Second, you can file a motion to modify your divorce decree to change your custody arrangement and combat parental alienation. In most situations, you can file both.
Proving Parental Alienation in Court
You will need evidence to support your filings in family court. Some of the evidence that might help to prove parental alienation include:
Therapist or Counselor Testimony
If your child visits a therapist or counselor, a professional can provide factual testimony about what they observe. This might include a diagnosis of parental alienation syndrome in the child.
If your child refuses to see a therapist or counselor or your ex-spouse objects, you may need to request a court order.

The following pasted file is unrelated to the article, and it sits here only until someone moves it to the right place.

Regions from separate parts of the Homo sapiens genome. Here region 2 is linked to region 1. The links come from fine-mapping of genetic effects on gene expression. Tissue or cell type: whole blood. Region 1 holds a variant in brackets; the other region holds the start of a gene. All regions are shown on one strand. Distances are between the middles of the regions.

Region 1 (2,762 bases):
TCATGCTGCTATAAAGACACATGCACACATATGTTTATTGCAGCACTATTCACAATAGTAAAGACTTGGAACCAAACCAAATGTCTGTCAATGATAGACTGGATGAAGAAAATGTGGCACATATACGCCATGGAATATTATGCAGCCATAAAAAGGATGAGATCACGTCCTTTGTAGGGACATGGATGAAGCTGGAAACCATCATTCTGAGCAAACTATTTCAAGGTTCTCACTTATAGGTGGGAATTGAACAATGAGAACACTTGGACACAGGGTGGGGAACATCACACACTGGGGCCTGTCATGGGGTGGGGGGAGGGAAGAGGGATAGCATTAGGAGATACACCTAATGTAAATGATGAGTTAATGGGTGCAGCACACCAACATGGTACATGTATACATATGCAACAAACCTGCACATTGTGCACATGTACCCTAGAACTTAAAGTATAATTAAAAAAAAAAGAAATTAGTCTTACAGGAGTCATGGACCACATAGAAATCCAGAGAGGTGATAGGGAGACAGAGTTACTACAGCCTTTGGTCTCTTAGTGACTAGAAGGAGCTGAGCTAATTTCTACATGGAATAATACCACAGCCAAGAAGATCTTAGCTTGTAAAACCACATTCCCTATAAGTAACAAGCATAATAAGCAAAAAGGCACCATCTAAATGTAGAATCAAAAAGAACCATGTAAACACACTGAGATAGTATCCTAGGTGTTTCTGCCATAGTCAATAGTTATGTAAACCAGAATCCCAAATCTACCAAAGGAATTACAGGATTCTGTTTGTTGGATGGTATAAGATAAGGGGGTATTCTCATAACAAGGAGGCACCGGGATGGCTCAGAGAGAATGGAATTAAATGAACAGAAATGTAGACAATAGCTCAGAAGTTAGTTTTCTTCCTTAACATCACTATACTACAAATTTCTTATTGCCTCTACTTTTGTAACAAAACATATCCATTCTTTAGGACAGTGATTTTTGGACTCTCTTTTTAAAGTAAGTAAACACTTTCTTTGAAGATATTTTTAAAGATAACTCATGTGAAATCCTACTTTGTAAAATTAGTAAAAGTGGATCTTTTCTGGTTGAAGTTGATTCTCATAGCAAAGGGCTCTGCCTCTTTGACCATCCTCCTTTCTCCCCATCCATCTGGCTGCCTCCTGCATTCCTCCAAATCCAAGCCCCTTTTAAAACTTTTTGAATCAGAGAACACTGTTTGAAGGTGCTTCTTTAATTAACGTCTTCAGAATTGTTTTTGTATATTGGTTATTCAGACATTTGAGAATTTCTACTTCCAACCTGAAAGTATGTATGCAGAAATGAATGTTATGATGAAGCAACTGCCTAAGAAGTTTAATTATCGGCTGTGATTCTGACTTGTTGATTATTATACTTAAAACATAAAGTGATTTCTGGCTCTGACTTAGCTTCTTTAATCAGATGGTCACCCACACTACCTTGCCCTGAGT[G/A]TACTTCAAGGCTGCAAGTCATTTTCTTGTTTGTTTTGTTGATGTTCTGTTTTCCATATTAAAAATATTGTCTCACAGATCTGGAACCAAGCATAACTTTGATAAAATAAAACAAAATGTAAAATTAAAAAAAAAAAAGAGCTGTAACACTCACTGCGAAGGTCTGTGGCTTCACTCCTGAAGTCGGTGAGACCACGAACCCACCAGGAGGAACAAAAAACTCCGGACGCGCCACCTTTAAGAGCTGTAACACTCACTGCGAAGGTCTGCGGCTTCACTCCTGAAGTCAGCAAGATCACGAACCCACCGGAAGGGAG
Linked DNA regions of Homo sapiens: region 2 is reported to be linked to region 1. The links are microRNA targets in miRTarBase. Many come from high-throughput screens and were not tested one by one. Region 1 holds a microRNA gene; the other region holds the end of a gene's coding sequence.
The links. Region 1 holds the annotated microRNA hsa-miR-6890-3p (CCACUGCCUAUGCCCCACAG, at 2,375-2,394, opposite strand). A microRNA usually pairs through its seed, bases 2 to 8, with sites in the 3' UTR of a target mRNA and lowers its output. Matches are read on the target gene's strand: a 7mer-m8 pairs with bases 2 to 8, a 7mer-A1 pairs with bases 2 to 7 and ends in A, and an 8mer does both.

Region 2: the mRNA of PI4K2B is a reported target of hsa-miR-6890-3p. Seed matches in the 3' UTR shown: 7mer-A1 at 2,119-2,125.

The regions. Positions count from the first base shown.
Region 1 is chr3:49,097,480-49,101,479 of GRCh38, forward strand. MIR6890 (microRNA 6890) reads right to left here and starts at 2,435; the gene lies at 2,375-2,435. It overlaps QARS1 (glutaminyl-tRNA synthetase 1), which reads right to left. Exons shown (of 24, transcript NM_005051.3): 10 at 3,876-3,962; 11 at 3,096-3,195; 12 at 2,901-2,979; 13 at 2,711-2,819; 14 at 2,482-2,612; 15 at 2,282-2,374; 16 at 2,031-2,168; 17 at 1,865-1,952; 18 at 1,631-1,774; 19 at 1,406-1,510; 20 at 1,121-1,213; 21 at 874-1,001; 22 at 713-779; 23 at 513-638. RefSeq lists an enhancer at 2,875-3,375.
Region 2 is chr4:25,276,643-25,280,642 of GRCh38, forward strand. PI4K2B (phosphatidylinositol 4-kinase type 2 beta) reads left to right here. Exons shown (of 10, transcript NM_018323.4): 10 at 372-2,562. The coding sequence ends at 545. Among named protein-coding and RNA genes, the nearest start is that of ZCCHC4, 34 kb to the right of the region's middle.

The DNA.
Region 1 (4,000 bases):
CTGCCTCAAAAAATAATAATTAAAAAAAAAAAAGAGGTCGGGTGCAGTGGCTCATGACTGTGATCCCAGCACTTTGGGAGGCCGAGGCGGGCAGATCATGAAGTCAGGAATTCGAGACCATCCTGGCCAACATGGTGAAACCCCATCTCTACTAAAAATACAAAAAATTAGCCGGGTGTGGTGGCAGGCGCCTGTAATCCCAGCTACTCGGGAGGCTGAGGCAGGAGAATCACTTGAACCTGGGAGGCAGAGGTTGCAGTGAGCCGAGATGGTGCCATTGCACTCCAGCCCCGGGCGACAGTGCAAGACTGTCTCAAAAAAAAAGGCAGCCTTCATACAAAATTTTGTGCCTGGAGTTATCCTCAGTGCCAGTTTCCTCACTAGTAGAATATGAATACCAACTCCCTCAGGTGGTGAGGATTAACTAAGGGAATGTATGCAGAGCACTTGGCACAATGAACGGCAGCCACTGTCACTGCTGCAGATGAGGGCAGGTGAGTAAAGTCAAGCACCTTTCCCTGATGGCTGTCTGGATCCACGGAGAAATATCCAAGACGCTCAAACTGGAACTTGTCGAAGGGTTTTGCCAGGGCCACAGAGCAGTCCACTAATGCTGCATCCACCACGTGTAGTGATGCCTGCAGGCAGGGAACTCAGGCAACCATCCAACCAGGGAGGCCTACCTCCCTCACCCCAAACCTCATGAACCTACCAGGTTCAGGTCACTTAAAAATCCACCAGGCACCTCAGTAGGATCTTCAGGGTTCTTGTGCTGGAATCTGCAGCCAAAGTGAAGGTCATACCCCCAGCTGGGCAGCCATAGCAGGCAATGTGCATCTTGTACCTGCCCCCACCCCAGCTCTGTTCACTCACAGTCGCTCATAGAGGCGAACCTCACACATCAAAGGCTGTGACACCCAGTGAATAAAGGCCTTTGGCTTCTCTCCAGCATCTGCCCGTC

Witnesses to the Alienation
Family, friends, neighbors, and others who have witnessed your ex-spouse denigrating you can testify on your behalf. Importantly, a judge would not exclude this testimony as hearsay. Hearsay can be introduced to prove the truth of words that are spoken or written. In this situation, you know your ex-spouse’s words are false, and you are introducing testimony to that fact.
Social Media Posts
Your ex-spouse’s words form the most effective evidence against them. You can introduce social media posts that were accessible to the child or document things that your ex-spouse said to the child.
You can also introduce your child’s social media posts. These posts would be relevant to show the way that your child views you.
Text Messages, Emails, and Voicemails
Any way that you can introduce your ex-spouse’s direct words can likely help your case. Parental alienation can happen if rage and hostility from your ex-spouse overflow into their relationship with your child.